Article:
Brig. Gen. Christopher Haynes (Kit) Mott
The Gray Ghost, Vol. X, No. 6, Nov-Dec 1991


We have chosen to honor our Camp namesake, Brig. Gen. Christopher Hayes (Kit) Mott, in our new column this month. Mott was born June 23, 1826 in Livingston County, Kentucky. When he was very young, his family moved to Holly Springs, Ms., where he was educated at St. Thomas Hall. He studied law under Roger Barton and later practiced law with James L. Autry and L.Q.C. Lamar in Holly Springs and surrounding counties. He fought in the Mexican War and was elevated to Lt. of the Marshall Guards, Co. I, 1st Miss. Infantry.

Gen. Mott served a term in the State Legislature, was a Judge of the Probate Court and a one-time special commissioner of the US Government to investigate the official conduct of Federal officers in California and Oregon. At the outbreak of the WBTS, he organized the Jeff Davis Rifles, but was then chosen as one of four Brigadier Generals of the State of Mississippi, commanding the Ninth and Tenth Mississippi.

Gen. Mott became dissatisfied with serving in a State position in a State position and his commission as Brigadier General of State troops and accepted a position as Colonel of the 19th Mississippi Infantry. Lt. Col. of the Regiment was L.Q.C. Lamar, Mott's former law partner. Judge Edward Mayes, in his biography of Lamar, mentions that the law shingle of Autry, Lamar and Mott was torn from its post in Holly Springs and was found floating in the Mississippi River on its way to the Gulf of Mexico. Also, according to Mayes, Col. Mott had been recommended for a promotion to Brigadier General of the Confederate States Army when he was killed May 5, 1862, at the Battle of Williamsburg. After the war, his remains were returned to Holly Springs and placed in Hillcrest Cemetery. His widow, Sally Govan Mott, married a Billups and moved to Columbus, Mississippi.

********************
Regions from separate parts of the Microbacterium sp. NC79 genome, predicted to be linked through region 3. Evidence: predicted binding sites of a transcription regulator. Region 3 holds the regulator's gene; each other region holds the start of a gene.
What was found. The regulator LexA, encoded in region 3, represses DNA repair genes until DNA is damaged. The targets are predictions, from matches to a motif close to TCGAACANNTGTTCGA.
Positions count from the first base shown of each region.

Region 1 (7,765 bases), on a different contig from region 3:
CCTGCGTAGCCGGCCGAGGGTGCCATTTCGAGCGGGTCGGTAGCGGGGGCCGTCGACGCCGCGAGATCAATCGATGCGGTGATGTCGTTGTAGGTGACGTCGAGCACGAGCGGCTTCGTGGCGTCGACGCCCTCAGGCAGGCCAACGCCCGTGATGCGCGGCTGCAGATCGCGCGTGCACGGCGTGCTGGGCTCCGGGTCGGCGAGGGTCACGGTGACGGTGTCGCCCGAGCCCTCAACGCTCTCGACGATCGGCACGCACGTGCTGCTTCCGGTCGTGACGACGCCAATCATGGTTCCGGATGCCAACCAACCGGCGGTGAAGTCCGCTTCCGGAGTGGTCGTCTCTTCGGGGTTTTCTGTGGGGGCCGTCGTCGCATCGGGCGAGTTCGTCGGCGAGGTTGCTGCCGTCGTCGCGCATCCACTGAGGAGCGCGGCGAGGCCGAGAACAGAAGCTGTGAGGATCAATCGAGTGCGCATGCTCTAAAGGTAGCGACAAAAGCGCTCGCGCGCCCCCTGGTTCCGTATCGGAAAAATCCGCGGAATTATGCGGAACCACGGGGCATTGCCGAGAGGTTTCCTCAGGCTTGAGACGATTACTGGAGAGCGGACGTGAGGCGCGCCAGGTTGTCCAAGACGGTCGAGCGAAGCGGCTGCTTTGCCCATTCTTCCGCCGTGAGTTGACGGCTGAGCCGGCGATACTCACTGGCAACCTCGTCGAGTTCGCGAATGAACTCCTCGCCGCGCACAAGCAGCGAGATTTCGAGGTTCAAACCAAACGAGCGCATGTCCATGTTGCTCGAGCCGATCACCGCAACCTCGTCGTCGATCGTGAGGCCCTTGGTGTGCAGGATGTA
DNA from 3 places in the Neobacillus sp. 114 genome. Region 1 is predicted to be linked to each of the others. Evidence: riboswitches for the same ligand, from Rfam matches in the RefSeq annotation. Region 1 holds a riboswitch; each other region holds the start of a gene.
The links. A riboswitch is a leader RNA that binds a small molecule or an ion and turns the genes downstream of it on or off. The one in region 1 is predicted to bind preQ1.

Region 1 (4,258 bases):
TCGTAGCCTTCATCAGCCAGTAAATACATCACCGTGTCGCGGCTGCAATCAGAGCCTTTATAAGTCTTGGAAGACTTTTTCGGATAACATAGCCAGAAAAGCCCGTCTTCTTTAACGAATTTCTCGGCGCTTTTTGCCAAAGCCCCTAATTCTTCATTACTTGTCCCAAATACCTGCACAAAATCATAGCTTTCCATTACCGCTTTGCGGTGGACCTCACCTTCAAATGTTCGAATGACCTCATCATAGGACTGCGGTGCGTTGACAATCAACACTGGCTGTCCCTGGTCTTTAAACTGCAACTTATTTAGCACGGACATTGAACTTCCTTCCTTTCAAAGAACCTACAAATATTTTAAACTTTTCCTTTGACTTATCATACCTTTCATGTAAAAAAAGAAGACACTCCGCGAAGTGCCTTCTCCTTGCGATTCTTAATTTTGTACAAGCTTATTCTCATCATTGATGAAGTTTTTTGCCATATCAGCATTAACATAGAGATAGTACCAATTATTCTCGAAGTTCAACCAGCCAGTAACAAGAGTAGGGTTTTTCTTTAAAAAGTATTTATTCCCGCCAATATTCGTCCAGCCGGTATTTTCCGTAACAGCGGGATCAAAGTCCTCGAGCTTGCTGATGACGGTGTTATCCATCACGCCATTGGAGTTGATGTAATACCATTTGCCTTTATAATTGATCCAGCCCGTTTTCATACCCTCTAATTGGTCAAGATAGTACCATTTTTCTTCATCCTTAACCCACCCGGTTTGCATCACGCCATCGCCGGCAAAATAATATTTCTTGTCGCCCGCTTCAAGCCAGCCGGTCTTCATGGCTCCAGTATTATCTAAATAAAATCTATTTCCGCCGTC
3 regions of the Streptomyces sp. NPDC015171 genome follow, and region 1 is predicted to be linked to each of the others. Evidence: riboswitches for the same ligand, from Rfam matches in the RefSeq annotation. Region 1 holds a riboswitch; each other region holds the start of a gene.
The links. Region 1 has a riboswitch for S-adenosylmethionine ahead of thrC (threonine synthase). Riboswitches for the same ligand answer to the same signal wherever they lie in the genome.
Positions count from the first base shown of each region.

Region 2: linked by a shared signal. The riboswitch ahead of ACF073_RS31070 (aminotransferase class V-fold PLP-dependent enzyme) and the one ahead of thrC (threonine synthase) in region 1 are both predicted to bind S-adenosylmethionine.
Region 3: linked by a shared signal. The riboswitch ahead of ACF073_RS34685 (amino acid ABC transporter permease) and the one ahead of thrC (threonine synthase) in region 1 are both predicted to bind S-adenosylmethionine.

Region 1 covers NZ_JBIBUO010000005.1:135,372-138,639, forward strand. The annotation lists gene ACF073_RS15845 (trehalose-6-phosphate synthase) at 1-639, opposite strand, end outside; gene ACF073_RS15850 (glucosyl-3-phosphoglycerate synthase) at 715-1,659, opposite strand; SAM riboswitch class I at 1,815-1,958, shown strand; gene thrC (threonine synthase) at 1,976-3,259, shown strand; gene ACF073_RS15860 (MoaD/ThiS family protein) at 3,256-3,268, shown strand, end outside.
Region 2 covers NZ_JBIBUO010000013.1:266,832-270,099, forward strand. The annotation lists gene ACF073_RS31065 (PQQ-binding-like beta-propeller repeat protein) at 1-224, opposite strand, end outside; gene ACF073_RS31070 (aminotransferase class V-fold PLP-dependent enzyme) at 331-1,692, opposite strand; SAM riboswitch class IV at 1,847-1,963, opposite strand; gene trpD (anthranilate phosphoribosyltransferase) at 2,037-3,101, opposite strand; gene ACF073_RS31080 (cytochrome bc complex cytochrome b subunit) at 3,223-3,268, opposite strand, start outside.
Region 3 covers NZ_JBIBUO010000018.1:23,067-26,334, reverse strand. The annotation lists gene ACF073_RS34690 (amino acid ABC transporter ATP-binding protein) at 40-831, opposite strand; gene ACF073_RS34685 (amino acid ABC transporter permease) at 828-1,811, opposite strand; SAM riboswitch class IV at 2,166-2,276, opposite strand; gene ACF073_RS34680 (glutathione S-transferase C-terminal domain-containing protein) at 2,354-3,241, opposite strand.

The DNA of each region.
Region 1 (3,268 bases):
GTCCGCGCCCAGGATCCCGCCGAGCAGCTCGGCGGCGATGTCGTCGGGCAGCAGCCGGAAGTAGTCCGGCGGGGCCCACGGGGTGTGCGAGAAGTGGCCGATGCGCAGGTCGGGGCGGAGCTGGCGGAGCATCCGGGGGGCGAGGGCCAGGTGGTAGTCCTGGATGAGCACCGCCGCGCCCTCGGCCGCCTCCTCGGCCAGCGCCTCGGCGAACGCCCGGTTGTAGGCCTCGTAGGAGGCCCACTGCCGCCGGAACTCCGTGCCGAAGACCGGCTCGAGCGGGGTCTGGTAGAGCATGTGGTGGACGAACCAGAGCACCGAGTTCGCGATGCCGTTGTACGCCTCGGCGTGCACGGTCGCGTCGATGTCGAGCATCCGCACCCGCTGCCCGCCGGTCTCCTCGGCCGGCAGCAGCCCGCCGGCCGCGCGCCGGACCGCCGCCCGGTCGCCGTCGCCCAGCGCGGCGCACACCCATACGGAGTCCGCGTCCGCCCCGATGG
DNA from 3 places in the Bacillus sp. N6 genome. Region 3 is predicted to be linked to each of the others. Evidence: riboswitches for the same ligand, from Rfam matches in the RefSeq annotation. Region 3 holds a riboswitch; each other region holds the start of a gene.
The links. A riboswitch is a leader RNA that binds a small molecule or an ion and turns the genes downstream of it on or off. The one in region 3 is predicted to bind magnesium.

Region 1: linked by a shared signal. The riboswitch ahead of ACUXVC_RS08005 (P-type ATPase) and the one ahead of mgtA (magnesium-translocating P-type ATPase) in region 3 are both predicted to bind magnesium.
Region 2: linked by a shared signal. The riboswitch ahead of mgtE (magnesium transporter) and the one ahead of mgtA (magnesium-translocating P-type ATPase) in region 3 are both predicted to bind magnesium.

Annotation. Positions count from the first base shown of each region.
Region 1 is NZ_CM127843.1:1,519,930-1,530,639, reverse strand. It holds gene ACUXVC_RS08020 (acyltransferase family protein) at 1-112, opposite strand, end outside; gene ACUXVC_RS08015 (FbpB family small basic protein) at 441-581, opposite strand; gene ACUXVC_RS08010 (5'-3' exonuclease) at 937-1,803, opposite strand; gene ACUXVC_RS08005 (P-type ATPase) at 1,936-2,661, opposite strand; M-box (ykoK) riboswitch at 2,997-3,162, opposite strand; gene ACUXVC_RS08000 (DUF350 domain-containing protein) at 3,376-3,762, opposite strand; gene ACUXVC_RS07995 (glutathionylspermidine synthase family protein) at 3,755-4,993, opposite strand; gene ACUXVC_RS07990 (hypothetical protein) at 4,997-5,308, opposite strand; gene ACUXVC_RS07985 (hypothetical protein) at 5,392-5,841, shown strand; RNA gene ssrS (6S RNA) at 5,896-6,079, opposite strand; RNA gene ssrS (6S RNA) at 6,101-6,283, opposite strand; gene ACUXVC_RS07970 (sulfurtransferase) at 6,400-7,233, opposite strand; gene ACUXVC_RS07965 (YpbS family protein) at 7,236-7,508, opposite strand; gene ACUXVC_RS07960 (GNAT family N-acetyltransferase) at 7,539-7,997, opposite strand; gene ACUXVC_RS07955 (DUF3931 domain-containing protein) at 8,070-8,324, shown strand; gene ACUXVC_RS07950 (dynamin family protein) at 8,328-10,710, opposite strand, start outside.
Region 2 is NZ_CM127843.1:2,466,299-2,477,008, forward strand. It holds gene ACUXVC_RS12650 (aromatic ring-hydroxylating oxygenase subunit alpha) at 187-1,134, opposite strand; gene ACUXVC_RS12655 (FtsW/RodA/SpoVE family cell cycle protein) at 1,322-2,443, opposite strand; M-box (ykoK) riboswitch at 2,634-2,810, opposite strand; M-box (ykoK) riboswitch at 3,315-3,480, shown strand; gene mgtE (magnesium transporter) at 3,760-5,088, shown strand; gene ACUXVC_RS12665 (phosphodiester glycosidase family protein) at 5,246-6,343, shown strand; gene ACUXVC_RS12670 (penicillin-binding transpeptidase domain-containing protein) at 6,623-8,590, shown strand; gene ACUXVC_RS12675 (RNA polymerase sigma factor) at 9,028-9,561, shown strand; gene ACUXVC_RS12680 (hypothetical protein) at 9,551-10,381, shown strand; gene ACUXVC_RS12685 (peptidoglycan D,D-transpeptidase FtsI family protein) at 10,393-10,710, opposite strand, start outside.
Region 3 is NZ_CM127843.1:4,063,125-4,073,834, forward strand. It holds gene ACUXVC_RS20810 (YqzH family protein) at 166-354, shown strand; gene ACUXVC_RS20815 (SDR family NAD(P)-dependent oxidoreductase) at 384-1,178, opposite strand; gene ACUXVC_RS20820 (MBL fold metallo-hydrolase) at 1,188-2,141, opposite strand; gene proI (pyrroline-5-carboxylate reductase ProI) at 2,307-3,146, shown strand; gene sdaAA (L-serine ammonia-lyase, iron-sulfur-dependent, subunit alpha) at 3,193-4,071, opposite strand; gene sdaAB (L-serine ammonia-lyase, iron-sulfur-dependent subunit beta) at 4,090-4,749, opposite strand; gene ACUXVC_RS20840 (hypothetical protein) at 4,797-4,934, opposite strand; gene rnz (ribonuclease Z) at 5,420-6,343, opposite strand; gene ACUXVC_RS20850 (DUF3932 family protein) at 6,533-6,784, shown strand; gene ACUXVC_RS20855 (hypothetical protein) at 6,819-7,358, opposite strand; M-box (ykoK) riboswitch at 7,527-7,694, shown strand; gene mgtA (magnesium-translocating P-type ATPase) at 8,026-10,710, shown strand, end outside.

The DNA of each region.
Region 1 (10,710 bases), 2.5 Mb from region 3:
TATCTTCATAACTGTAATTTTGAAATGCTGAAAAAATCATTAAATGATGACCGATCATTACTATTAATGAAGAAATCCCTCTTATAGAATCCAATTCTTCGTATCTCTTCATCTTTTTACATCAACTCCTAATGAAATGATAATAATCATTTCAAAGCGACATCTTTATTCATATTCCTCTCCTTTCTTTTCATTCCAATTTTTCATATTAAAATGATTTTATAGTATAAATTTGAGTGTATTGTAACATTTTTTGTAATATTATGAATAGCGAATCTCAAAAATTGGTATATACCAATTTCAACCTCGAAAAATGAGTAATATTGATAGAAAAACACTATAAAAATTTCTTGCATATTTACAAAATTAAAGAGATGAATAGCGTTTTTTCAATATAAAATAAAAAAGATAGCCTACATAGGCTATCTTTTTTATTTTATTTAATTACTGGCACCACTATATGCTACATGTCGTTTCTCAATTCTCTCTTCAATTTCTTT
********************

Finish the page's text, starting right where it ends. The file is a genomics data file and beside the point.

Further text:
The United Confederate Veteran's Camp in Holly Springs was named in honor of Kit Mott in 1891.

Mott Originally Buried in Williamsburg; Later Moved in Hill Crest on Govan Lot
By Lois Swanee
The Gray Ghost, Vol. XVIII, No. 1, Jan-Feb 1999, page 6
The South Reporter, May 4, 1995 – Section 1, page 12

Enchanting tales of bygone days are what history is made of and such is the story of Sally Govan and her husband, Christopher Mott.

Mott was born in Kentucky in 1826 and moved to Holly Springs with his parents at an early age. He went to school at the original St. Thomas Hall with E. C. Walthall, James Autry and other Holly Springs notables. He fought in the Mexican War in 1845, as a lieutenant, with the Mississippi unit as a brave, exciting “hero”.

After the 1845 war, he studied law under Roger Barton, and became a lawyer and his Holly Springs partners were James Autry and L.Q.C. Lamar from Oxford.

After the Civil War, a sign saying “Attorneys at Law, Mott, Autry, Lamar” was fished from the swirling waters of the Mississippi River. Nobody knows how it got there or where it is now.

Christopher married Sally Govan in 1853. By this time he had taken a job with the United States government and they moved him to the west coast. He and Sally went to New York where they took a "Steamer" to Mexico. There was no Panama Canal so they walked across Mexico and took another “steamer” when they got to the Pacific coast to San Francisco. They lived in Oregon Territory and California for awhile.